Internet offers comparisons
With the increased use of Internet sources and the interconnectedness of social media, mainstream media reports can be instantly compared and exchanged. The interpretational sovereignty of journalists is over, leading media scholars say.
Above all, blogs have presented ideas that are not represented in the mainstream, left-wing media. And that fact has served to increase doubts about whether reporting is always truthful.
"In any case, it would be too easy to simply disqualify accusations of mendacious media as right-wing populist fantasy." That is how Lutz Hachmeister, communications scholar and longtime manager of the Adolf Grimme Institute, expressed his thoughts during an interview with DW.
He says there are grounds for this accusation: "There are interrelations among the elite in journalism, politics and industry. People notice that. Then they think that these elites are somehow connected, intertwined and collusive, and that they are feeding us misinformation - that they are not independent enough."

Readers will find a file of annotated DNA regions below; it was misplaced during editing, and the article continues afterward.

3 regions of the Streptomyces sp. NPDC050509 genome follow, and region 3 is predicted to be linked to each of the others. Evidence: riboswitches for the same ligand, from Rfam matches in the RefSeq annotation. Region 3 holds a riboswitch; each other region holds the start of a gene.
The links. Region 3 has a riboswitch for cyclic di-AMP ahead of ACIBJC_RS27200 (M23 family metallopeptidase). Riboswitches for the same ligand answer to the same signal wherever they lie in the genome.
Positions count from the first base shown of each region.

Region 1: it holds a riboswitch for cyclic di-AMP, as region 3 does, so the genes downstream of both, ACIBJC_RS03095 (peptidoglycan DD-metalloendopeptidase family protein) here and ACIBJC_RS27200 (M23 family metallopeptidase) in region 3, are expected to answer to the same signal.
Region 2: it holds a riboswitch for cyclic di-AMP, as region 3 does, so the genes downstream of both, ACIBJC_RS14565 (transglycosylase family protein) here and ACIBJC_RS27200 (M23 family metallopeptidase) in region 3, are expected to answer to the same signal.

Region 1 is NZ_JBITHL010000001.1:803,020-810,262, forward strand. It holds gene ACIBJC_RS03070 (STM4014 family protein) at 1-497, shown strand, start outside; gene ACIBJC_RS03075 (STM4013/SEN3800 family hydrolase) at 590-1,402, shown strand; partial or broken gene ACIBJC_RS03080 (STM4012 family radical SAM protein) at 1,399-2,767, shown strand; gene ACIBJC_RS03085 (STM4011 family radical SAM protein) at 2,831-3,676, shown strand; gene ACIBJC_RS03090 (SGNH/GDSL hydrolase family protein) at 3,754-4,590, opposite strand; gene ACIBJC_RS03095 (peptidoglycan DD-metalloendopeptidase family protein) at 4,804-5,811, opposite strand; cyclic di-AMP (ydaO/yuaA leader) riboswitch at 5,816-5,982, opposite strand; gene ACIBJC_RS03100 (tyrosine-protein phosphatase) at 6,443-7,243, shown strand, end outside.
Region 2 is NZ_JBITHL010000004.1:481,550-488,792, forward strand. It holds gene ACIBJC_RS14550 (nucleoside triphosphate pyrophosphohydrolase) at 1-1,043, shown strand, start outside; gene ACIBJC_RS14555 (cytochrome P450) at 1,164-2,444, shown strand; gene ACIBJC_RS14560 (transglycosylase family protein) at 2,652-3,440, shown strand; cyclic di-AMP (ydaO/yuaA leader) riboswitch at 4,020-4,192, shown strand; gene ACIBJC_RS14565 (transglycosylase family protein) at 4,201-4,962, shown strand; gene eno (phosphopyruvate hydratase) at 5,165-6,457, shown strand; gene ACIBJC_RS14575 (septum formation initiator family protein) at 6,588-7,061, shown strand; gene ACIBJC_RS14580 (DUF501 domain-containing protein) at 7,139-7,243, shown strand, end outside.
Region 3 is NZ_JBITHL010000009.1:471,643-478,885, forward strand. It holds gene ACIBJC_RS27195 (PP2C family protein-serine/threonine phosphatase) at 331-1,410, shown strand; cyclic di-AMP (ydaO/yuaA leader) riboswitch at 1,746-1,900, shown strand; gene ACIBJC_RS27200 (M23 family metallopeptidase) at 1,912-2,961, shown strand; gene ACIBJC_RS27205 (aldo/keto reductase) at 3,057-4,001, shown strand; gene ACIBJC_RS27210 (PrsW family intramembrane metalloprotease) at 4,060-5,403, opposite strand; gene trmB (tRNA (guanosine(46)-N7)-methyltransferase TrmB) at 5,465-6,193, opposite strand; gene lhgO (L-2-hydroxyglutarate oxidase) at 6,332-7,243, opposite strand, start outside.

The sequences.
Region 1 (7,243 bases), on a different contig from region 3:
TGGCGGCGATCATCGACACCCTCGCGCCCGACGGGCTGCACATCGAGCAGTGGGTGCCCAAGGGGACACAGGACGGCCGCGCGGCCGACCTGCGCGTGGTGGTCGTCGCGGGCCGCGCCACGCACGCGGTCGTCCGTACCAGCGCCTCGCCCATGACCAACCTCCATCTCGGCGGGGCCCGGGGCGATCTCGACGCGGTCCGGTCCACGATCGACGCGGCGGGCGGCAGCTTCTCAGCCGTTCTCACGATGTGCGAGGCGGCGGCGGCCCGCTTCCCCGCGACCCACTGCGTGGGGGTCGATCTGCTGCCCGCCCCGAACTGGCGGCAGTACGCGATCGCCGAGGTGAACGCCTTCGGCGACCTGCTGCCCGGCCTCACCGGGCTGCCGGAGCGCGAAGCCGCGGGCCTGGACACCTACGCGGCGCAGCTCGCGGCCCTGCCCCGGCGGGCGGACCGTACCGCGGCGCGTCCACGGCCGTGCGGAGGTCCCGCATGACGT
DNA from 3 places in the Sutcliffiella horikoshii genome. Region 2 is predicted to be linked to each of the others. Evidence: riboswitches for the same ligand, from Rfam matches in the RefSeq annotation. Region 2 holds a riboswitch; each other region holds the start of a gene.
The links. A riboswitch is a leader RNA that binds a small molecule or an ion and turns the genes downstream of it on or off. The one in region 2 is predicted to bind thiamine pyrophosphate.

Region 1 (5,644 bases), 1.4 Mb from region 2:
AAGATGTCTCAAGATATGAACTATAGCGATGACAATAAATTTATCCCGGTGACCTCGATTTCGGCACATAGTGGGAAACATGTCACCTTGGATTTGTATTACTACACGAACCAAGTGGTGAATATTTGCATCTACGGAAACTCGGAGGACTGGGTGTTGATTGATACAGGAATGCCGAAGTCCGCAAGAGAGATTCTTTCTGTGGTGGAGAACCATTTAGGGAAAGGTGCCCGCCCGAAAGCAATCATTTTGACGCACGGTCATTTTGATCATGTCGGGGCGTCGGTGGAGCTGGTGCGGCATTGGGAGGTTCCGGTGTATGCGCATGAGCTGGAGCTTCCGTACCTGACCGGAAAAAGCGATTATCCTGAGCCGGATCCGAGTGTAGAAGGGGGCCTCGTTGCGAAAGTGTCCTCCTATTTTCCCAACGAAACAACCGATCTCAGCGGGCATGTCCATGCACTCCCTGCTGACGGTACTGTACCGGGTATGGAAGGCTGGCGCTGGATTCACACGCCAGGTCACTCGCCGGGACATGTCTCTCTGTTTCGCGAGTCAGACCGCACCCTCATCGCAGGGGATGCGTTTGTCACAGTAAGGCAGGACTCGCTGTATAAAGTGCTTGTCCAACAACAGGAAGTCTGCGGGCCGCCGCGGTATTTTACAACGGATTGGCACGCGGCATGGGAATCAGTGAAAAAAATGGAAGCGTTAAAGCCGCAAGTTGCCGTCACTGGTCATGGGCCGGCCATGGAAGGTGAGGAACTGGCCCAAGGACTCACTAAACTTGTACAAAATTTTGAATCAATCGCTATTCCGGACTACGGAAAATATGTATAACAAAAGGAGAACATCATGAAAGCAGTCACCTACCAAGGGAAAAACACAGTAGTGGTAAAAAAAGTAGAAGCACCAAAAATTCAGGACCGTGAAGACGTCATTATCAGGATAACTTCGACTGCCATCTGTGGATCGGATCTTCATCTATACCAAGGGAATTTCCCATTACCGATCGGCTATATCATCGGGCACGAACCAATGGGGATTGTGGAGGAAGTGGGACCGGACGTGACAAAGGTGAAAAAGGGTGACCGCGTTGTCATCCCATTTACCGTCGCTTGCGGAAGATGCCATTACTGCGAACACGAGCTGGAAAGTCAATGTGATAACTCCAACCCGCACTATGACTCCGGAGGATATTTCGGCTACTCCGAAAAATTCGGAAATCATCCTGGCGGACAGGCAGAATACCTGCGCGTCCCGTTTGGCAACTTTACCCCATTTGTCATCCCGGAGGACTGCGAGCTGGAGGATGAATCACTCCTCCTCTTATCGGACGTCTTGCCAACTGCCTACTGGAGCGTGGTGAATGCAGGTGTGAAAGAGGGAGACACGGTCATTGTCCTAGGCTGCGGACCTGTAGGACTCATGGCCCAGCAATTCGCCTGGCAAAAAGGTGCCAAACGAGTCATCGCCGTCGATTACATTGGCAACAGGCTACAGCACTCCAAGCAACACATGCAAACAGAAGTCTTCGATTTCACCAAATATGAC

Hachmeister has consistently reported on these elite interrelations in his publications. He says this interdependence can, for instance, be found even in the German public broadcasting system.
This reached a low point in 2014, when the German Constitutional Court declared the structures of the supervisory boards of the German public television station ZDF to be illegal.
Everything controlled from the top?
Are elites controlling the press in Germany? "That is a conspiracy theory that simply isn't true," says Hachmeister, "but it does raise the question of when things are reported and when they are not."
That is often decided according to existing ties between media outlets and social elites, he said: "The public easily recognizes that there is much less independence than the press likes to claim."
Since political polarities have eroded, there are also fewer "gatekeepers" making sure that certain stories are reported, or certain tendencies followed in the media, Hachmeister said.
Nevertheless, in a YouGov opinion poll last year, 47 percent of respondents considered German reporting on the Ukraine crisis to be one-sided. And only 40 percent said they believed that the German press was objective and independent.